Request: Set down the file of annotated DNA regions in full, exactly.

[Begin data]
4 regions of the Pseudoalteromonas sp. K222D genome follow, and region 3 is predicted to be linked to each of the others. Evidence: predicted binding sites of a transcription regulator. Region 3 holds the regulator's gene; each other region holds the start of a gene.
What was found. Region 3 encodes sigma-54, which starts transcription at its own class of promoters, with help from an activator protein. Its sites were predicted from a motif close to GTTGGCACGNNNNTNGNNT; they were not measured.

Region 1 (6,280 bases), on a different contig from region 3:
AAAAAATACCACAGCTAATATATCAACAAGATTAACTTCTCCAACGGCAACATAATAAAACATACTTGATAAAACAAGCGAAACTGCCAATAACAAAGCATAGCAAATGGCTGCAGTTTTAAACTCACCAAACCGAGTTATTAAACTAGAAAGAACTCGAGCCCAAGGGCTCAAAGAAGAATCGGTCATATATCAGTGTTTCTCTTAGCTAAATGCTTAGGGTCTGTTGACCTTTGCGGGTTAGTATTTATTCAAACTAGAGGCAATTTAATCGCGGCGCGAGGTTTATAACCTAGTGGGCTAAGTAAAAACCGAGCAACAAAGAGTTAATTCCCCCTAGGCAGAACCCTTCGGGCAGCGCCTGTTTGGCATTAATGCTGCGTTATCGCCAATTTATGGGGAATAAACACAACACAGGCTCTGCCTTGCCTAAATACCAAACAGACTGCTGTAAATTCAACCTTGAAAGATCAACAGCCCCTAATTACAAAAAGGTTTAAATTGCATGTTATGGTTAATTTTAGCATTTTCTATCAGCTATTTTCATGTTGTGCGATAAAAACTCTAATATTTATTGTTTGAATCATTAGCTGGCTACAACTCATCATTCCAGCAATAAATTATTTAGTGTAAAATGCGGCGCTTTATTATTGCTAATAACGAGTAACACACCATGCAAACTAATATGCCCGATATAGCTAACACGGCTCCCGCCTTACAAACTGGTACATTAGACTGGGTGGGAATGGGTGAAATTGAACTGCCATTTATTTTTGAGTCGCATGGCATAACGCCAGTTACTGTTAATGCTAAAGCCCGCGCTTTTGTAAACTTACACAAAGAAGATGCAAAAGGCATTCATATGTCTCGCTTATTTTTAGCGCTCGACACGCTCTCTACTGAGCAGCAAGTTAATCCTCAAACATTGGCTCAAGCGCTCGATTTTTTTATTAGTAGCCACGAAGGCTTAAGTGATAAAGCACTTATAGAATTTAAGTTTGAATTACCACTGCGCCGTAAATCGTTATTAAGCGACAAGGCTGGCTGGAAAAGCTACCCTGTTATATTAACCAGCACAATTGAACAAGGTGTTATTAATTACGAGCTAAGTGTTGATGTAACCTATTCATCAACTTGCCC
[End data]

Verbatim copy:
4 regions of the Pseudoalteromonas sp. K222D genome follow, and region 3 is predicted to be linked to each of the others. Evidence: predicted binding sites of a transcription regulator. Region 3 holds the regulator's gene; each other region holds the start of a gene.
What was found. Region 3 encodes sigma-54, which starts transcription at its own class of promoters, with help from an activator protein. Its sites were predicted from a motif close to GTTGGCACGNNNNTNGNNT; they were not measured.

Region 1 (6,280 bases), on a different contig from region 3:
AAAAAATACCACAGCTAATATATCAACAAGATTAACTTCTCCAACGGCAACATAATAAAACATACTTGATAAAACAAGCGAAACTGCCAATAACAAAGCATAGCAAATGGCTGCAGTTTTAAACTCACCAAACCGAGTTATTAAACTAGAAAGAACTCGAGCCCAAGGGCTCAAAGAAGAATCGGTCATATATCAGTGTTTCTCTTAGCTAAATGCTTAGGGTCTGTTGACCTTTGCGGGTTAGTATTTATTCAAACTAGAGGCAATTTAATCGCGGCGCGAGGTTTATAACCTAGTGGGCTAAGTAAAAACCGAGCAACAAAGAGTTAATTCCCCCTAGGCAGAACCCTTCGGGCAGCGCCTGTTTGGCATTAATGCTGCGTTATCGCCAATTTATGGGGAATAAACACAACACAGGCTCTGCCTTGCCTAAATACCAAACAGACTGCTGTAAATTCAACCTTGAAAGATCAACAGCCCCTAATTACAAAAAGGTTTAAATTGCATGTTATGGTTAATTTTAGCATTTTCTATCAGCTATTTTCATGTTGTGCGATAAAAACTCTAATATTTATTGTTTGAATCATTAGCTGGCTACAACTCATCATTCCAGCAATAAATTATTTAGTGTAAAATGCGGCGCTTTATTATTGCTAATAACGAGTAACACACCATGCAAACTAATATGCCCGATATAGCTAACACGGCTCCCGCCTTACAAACTGGTACATTAGACTGGGTGGGAATGGGTGAAATTGAACTGCCATTTATTTTTGAGTCGCATGGCATAACGCCAGTTACTGTTAATGCTAAAGCCCGCGCTTTTGTAAACTTACACAAAGAAGATGCAAAAGGCATTCATATGTCTCGCTTATTTTTAGCGCTCGACACGCTCTCTACTGAGCAGCAAGTTAATCCTCAAACATTGGCTCAAGCGCTCGATTTTTTTATTAGTAGCCACGAAGGCTTAAGTGATAAAGCACTTATAGAATTTAAGTTTGAATTACCACTGCGCCGTAAATCGTTATTAAGCGACAAGGCTGGCTGGAAAAGCTACCCTGTTATATTAACCAGCACAATTGAACAAGGTGTTATTAATTACGAGCTAAGTGTTGATGTAACCTATTCATCAACTTGCCC